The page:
JOCs Drive Growth in South Sudan’s Oil and Gas Sector

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 The opening day of the highly anticipated South Sudan Oil & Power (SSOP) 2021 conference and exhibition on Tuesday comprised a diverse event program with key topics including South Sudan’s increasing investment opportunities, ongoing energy and infrastructure projects and capital raising in a reduced capital expenditure environment. Informative presentations from each of South Sudan’s joint operating companies (JOCs), namely, Dar Petroleum Operating Company (DPOC), Greater Pioneer Operating Company (GPOC), and Sudd Petroleum Operating Company (SPOC) were given during the final session of the first day of the conference. 

Through informative summaries, outlined objectives  and detailed Corporate Social Responsibility (CSR) programs, the visual presentations offered valuable insight into the various activities undertaken by the JOCs.. The first presentation, led by Dr. Ater Amogpai, Section Head Planning, P&F Department, DPOC, comprised insights into DPOC’s operations in Blocks 3 and 7 in South Sudan. With an Equity Participation comprising 41% by CNPC, 40% Petronas, 8% Nilepet, 6% SINOPEC, and 5% SSTO, DPOC has been an active participant in South Sudan’s oil industry since 2000. In his presentation, Amogpai detailed DPOC’s vision, stating that “DPOC is committed to being the premier petroleum operating company in Africa.” With 52 Oil Gathering Manifolds and four Field Processing Facilities, DPOC is committed to aggressive exploration and early reserve monetization.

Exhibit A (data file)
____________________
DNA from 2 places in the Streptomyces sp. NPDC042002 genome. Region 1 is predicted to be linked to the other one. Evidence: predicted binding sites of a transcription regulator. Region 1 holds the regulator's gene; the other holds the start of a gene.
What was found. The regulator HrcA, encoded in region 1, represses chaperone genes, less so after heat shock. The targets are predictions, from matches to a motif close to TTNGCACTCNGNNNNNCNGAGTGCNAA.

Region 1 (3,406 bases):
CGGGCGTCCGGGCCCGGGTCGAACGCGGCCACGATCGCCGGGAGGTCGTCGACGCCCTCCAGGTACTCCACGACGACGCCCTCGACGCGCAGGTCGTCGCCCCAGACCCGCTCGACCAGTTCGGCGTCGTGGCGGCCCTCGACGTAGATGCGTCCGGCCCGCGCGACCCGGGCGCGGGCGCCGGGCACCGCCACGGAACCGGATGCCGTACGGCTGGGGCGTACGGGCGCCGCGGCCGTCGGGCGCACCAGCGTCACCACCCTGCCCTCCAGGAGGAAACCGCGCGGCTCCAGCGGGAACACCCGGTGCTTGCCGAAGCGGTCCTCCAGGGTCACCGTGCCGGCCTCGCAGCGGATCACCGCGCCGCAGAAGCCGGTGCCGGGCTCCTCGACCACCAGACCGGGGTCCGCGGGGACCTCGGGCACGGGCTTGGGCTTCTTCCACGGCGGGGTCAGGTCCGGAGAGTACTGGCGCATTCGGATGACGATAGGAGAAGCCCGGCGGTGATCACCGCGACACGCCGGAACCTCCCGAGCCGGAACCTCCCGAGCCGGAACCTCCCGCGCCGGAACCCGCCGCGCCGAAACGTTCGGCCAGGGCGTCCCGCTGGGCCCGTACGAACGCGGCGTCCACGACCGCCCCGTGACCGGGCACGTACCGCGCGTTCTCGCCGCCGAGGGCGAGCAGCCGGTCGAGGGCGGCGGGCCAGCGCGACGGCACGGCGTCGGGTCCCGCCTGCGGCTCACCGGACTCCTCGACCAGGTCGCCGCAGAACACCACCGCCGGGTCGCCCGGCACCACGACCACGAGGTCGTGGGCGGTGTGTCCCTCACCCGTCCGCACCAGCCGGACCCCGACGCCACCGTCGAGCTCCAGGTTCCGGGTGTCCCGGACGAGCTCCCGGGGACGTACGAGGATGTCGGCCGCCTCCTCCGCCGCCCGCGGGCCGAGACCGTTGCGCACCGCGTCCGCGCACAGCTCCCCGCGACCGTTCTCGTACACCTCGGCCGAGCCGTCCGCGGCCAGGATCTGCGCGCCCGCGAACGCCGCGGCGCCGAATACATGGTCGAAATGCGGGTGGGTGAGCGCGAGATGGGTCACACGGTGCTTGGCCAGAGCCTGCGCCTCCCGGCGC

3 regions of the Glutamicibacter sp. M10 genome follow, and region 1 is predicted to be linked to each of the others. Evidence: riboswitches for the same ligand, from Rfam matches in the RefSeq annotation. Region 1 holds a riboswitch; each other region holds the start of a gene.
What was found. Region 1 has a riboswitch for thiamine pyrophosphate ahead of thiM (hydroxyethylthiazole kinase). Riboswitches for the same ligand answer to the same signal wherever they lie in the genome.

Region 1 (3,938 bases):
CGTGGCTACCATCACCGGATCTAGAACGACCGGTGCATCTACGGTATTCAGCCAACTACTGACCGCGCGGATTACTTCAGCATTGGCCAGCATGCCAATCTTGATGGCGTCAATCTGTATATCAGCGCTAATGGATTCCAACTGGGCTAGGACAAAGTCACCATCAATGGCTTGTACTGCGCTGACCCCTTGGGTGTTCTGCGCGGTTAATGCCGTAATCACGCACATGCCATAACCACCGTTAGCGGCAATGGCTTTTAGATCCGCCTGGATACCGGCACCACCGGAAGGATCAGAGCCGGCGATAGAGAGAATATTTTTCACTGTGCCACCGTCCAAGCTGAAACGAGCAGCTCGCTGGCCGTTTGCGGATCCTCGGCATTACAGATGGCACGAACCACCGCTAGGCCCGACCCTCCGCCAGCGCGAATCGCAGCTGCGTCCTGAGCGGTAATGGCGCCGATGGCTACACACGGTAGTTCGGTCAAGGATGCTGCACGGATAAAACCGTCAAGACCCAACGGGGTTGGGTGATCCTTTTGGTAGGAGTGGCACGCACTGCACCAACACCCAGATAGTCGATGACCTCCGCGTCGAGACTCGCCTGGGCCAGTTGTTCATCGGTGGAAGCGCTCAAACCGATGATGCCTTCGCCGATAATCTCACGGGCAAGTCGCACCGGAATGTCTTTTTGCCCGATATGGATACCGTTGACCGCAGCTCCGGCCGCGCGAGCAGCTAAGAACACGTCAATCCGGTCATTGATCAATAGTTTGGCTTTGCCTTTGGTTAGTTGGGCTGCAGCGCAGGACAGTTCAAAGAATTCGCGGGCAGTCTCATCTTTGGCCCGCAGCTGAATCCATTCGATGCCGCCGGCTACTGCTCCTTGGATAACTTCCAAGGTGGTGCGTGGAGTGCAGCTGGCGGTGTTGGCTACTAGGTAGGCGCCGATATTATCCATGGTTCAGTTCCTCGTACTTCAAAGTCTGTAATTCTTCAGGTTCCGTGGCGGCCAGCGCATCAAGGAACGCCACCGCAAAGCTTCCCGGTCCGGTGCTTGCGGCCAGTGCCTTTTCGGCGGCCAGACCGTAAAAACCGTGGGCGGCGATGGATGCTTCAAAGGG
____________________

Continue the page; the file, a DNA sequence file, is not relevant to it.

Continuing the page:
Additionally, Amogpai provided insight into DPOC’s CSR initiatives, emphasizing that the company is committed to supporting local communities. With various community-directed projects such as the development of schools, hospitals, and training facilities, DPOC is working hard to ensure local communities benefit from their operations.  

“We work in an area where land belongs to a community. DPOC is committed to supporting local community development through programs which aim to improve community wellbeing, development, and education. We are working hard to support communities through projects, schools, medical facilities, and farming activities,” stated Dr. Amogpai.  

Thereafter, a presentation by Gieth Abraham Dauson, Acting Planning Manager, GPOC, provided a general overview of GPOC’s activities, including insight into the production sharing agreement established in 1996 for Block 1,2 & 4. By detailing production timelines and changes since 2011, Dauson provided an intrinsic view of GPOC’s activities in South Sudan.  

“By October 2020, GPOC managed to put into production about 100 producing wells. In the same year, we managed to acquire about 117 wells – 7 wells over what we initially projected. In total, for Q1 2020, we exported about 2.8 million barrels, in Q2, 4.9 million barrels, Q3, 4.5 million barrels, Q4, 3.8 million barrels, and Q1 2021, 5.5 million barrels. Since resumption in 2018, cumulative lifting has reached 35.1 million barrels as of Q1 2021, and we are expecting this to reach 40 million barrels by the end of 2021,” stated Dauson.